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I was wondering if anybody could help me find the answer to this question. In class we practiced solving trigonometric identities but no cubics. Then this question in one of my practice papers threw me.

$$\frac{\sin\theta-\sin^3\theta}{\cos^3\theta}\equiv \tan\theta$$

TIA for any help

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  • $\begingroup$ did you try anything? $\endgroup$ – Arnaldo Apr 12 '17 at 14:51
  • $\begingroup$ i tried using the basic identities like $\cos^2\theta +\sin^2\theta \equiv 1$ , $\tan\theta \equiv \frac{\sin\theta}{\cos\theta}$ but thats all i was tought in class and i cant see how they fit in to this problem $\endgroup$ – James Bell Apr 12 '17 at 15:00
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$$ \frac{\sin\theta \left( 1-\sin^2\theta\right)}{\cos^3\theta} = \frac{\sin\theta \cos^2\theta }{\cos^3\theta} = \frac{\sin\theta }{\cos\theta} = \tan\theta $$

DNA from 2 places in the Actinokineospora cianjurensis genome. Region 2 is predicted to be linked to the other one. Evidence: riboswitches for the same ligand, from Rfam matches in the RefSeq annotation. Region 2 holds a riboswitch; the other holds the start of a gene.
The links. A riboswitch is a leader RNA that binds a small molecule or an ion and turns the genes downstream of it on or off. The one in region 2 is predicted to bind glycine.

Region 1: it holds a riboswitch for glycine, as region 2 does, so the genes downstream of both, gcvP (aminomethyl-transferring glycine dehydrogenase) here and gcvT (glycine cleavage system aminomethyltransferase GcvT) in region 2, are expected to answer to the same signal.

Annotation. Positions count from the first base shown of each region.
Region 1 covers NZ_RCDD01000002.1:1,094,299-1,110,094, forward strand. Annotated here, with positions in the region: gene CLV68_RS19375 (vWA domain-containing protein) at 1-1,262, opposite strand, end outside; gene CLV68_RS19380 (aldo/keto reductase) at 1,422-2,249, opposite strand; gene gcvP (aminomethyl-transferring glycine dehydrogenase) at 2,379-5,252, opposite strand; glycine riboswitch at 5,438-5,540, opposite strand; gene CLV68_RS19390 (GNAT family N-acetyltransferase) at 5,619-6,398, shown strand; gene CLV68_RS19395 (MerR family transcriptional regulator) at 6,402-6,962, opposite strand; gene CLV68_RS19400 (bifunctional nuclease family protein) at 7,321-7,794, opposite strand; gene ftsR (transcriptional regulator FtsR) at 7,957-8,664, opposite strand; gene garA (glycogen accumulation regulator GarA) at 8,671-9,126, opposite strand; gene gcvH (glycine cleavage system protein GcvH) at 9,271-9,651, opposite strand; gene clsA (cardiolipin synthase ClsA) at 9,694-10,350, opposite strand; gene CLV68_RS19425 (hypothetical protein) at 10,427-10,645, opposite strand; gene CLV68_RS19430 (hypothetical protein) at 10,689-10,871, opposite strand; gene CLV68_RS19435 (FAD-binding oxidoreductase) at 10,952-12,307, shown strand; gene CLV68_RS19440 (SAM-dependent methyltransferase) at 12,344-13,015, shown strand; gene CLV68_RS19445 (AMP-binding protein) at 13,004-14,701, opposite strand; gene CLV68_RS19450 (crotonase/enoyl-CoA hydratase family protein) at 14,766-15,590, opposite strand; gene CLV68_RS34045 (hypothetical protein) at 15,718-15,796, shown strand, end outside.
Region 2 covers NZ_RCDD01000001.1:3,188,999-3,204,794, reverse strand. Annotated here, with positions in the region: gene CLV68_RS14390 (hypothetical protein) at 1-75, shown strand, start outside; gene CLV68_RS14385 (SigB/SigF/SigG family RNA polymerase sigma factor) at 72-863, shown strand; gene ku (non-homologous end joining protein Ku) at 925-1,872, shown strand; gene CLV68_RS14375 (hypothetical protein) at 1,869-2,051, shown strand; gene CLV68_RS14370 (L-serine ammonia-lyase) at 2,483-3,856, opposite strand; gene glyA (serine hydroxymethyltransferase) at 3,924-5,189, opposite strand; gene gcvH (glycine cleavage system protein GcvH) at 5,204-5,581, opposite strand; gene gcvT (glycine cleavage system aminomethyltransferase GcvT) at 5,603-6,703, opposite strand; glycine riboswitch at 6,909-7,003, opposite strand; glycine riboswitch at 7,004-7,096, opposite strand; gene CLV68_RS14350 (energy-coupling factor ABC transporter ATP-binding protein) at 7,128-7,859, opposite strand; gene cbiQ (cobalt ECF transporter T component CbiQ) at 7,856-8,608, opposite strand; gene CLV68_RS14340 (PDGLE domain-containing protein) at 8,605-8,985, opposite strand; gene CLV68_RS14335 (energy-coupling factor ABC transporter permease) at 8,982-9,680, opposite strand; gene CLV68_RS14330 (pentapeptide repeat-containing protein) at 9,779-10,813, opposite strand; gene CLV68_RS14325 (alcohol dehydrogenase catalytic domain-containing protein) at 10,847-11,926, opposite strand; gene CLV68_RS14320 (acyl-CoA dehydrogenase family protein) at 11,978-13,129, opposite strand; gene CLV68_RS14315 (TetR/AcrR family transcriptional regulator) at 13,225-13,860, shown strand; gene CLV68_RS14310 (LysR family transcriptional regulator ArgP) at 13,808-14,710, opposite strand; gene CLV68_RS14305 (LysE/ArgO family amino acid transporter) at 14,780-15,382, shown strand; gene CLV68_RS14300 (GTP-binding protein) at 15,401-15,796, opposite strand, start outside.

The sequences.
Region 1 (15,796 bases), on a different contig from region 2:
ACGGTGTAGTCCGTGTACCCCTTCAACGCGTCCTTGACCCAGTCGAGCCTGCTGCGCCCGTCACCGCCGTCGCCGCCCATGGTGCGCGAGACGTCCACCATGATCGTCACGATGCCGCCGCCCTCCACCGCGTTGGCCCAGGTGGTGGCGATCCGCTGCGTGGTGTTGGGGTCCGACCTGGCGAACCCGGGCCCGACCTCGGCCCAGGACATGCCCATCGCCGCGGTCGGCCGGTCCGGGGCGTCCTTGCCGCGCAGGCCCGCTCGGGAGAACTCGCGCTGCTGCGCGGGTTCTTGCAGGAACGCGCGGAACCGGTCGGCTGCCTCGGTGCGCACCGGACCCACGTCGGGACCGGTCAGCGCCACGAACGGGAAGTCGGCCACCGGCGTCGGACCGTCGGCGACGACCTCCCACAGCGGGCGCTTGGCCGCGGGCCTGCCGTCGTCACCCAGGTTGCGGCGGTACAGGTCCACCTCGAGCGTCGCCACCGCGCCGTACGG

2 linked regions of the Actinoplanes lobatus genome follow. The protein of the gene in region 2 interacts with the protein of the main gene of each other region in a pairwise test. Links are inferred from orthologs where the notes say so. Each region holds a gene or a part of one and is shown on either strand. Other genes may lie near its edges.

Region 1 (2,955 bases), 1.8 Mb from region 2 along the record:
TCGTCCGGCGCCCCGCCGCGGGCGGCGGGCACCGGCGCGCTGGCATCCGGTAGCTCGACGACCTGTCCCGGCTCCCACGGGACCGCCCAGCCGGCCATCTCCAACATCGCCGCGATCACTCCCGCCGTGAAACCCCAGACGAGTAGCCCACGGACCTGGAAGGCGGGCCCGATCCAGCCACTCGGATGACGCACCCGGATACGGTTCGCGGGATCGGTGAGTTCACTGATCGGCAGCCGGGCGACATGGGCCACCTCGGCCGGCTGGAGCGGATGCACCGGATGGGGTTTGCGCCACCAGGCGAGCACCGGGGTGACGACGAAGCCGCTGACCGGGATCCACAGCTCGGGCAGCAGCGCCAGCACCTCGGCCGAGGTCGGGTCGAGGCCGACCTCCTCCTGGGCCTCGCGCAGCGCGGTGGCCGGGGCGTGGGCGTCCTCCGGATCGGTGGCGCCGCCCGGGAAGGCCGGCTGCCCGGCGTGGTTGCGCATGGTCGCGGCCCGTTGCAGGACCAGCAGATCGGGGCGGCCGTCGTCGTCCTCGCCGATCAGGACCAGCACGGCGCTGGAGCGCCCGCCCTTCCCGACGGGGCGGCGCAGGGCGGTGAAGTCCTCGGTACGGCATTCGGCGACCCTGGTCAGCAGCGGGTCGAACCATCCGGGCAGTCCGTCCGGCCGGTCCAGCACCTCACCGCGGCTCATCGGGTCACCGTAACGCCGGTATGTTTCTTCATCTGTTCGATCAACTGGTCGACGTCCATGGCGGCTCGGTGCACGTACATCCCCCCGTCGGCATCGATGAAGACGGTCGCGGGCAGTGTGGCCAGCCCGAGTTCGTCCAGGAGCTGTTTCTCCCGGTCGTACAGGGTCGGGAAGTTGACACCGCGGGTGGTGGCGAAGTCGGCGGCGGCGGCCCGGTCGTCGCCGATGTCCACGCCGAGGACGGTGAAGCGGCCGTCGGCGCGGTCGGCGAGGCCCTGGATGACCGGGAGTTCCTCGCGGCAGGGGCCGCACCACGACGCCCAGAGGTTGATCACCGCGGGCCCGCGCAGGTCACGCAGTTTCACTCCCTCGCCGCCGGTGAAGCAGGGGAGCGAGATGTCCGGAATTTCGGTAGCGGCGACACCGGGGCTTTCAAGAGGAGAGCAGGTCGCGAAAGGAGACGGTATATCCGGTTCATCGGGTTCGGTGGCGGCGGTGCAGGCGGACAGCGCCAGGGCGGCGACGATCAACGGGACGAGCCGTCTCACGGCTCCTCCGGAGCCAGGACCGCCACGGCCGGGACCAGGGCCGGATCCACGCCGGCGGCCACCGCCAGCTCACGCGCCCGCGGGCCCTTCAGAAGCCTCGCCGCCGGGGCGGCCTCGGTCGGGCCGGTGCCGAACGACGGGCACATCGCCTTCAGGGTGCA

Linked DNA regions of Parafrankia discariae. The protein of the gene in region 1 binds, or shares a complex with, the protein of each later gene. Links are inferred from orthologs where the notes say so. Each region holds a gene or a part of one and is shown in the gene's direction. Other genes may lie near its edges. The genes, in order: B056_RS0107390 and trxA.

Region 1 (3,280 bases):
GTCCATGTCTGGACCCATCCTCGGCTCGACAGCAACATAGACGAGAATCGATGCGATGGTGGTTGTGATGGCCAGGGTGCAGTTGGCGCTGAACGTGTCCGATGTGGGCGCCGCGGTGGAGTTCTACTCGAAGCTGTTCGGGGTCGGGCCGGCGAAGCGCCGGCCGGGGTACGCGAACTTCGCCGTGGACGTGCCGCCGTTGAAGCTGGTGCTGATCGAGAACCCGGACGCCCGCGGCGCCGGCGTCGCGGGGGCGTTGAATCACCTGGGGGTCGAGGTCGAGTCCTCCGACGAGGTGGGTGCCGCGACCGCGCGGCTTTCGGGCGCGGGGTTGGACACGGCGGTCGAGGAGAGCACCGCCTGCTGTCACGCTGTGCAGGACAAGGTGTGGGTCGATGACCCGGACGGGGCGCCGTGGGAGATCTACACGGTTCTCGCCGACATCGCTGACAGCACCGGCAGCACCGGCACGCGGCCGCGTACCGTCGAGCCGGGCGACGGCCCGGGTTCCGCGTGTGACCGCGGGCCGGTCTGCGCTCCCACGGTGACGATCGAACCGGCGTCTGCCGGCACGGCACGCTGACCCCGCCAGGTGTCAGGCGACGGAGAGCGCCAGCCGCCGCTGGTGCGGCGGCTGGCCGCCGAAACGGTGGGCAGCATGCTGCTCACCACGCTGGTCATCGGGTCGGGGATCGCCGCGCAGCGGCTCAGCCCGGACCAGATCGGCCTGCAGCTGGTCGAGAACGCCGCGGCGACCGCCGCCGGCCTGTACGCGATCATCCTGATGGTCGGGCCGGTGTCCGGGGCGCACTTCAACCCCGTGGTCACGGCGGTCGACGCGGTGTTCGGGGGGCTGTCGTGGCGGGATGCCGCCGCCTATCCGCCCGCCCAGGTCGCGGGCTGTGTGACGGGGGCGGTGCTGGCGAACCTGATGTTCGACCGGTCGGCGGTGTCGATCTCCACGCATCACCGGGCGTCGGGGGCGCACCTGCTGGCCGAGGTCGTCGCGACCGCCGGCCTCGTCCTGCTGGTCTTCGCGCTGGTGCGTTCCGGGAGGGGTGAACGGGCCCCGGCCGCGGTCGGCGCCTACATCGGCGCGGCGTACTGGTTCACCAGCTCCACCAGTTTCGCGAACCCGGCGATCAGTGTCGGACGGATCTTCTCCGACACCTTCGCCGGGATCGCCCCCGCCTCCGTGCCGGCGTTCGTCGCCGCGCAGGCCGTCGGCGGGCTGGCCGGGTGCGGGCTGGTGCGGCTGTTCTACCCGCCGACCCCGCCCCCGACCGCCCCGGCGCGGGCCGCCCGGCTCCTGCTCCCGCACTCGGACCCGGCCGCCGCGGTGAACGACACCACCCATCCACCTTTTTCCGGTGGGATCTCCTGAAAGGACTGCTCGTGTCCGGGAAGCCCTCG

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  • $\begingroup$ thank you. sorry, can you please explain why we jumped from $\sin\theta (1-\sin^2\theta)$ to $\sin\theta\cos^2\theta$ $\endgroup$ – James Bell Apr 12 '17 at 14:53
  • $\begingroup$ @JamesBell consider one of the basic trig. identities involving sin squared and cos squared. $\endgroup$ – PM. Apr 12 '17 at 14:57
  • $\begingroup$ am i on the right lines? $\frac{\sin\theta -\sin^3\theta}{\cos^3\theta}$ $\cos^2\theta+\sin^2\theta \equiv 1$ so $\cos^2\theta -1 \equiv \sin^2\theta$ so $\frac{\sin\theta-\sin\theta \sin^2\theta}{\cos^3\theta}$ $\frac{\cos^2\theta -1}{\cos^3\theta}\equiv ?$ $\endgroup$ – James Bell Apr 12 '17 at 15:09
  • $\begingroup$ @JamesBell cos^2(theta)+sin^2(theta)=1 so 1-sin^2(theta)=cos^2(theta). This is what was used in the answer I posted. This relationship between sin^2 and cos^2 will come up time and time again. It is well worth being comfortable with it. $\endgroup$ – PM. Apr 12 '17 at 15:13

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